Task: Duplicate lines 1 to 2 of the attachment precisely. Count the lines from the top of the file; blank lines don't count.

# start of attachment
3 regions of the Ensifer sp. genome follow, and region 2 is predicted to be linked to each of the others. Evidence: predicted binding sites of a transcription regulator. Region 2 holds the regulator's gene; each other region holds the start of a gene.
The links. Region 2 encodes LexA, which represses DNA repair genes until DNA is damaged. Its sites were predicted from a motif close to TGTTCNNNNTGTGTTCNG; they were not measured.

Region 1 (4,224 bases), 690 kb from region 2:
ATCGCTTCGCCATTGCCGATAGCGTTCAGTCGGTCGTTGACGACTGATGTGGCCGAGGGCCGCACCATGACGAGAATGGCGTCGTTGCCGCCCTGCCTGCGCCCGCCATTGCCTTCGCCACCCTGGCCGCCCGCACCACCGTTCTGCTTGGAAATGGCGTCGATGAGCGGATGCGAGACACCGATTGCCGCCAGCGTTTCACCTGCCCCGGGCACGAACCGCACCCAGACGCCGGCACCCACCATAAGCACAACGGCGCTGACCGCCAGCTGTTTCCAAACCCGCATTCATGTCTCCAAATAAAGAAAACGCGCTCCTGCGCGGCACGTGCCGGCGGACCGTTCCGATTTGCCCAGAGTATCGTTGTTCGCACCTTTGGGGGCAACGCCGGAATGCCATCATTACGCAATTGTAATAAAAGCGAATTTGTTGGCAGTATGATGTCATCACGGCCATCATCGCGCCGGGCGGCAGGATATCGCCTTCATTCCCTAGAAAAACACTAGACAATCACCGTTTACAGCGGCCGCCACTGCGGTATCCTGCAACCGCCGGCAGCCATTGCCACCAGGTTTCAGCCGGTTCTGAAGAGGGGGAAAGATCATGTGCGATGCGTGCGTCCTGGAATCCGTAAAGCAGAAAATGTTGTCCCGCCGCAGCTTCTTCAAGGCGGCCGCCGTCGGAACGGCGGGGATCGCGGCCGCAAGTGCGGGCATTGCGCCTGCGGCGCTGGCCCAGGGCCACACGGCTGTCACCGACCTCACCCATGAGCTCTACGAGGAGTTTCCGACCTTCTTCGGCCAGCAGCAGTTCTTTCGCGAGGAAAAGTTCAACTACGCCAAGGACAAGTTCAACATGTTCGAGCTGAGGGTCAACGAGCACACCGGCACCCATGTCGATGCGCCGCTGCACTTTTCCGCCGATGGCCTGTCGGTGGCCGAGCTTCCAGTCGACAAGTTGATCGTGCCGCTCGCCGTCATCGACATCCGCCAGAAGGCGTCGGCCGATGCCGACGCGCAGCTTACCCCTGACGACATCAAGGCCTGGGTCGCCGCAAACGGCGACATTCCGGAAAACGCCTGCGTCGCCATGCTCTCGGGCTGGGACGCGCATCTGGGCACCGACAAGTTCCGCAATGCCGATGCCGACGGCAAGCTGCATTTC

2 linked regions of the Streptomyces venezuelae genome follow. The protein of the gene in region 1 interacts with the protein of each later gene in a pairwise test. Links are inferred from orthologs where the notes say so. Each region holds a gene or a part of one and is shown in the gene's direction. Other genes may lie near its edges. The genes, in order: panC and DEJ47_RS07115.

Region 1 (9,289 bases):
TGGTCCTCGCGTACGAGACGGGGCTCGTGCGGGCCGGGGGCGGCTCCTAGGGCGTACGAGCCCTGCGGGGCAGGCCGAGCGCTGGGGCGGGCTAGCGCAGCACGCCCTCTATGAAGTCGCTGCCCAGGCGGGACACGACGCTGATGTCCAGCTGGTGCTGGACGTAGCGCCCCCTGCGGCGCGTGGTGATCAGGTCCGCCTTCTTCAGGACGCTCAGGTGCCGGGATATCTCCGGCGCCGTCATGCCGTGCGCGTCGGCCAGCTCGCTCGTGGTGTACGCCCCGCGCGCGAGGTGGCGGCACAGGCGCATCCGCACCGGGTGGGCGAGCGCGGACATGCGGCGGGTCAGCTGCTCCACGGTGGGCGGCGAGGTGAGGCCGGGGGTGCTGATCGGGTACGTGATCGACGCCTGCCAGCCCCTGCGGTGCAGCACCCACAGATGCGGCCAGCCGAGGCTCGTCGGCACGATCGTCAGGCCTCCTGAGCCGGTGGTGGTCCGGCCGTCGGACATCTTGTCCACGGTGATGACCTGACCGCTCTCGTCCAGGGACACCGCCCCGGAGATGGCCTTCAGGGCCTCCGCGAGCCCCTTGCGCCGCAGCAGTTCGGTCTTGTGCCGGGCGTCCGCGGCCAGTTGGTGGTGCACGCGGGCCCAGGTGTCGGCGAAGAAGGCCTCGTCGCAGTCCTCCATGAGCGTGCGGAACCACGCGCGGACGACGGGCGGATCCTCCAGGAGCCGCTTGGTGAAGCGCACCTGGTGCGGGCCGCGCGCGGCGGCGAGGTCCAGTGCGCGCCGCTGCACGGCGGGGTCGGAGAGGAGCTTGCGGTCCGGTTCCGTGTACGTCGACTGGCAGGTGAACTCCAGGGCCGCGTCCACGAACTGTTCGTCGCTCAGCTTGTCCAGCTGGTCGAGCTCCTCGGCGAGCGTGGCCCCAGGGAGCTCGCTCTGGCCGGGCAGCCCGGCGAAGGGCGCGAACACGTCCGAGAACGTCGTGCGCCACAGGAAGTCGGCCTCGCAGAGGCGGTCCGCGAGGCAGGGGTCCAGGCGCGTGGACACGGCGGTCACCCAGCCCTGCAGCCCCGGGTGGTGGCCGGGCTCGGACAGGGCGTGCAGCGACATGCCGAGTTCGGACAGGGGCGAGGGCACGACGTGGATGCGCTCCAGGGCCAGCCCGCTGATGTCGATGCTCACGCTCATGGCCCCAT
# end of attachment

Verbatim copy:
3 regions of the Ensifer sp. genome follow, and region 2 is predicted to be linked to each of the others. Evidence: predicted binding sites of a transcription regulator. Region 2 holds the regulator's gene; each other region holds the start of a gene.
The links. Region 2 encodes LexA, which represses DNA repair genes until DNA is damaged. Its sites were predicted from a motif close to TGTTCNNNNTGTGTTCNG; they were not measured.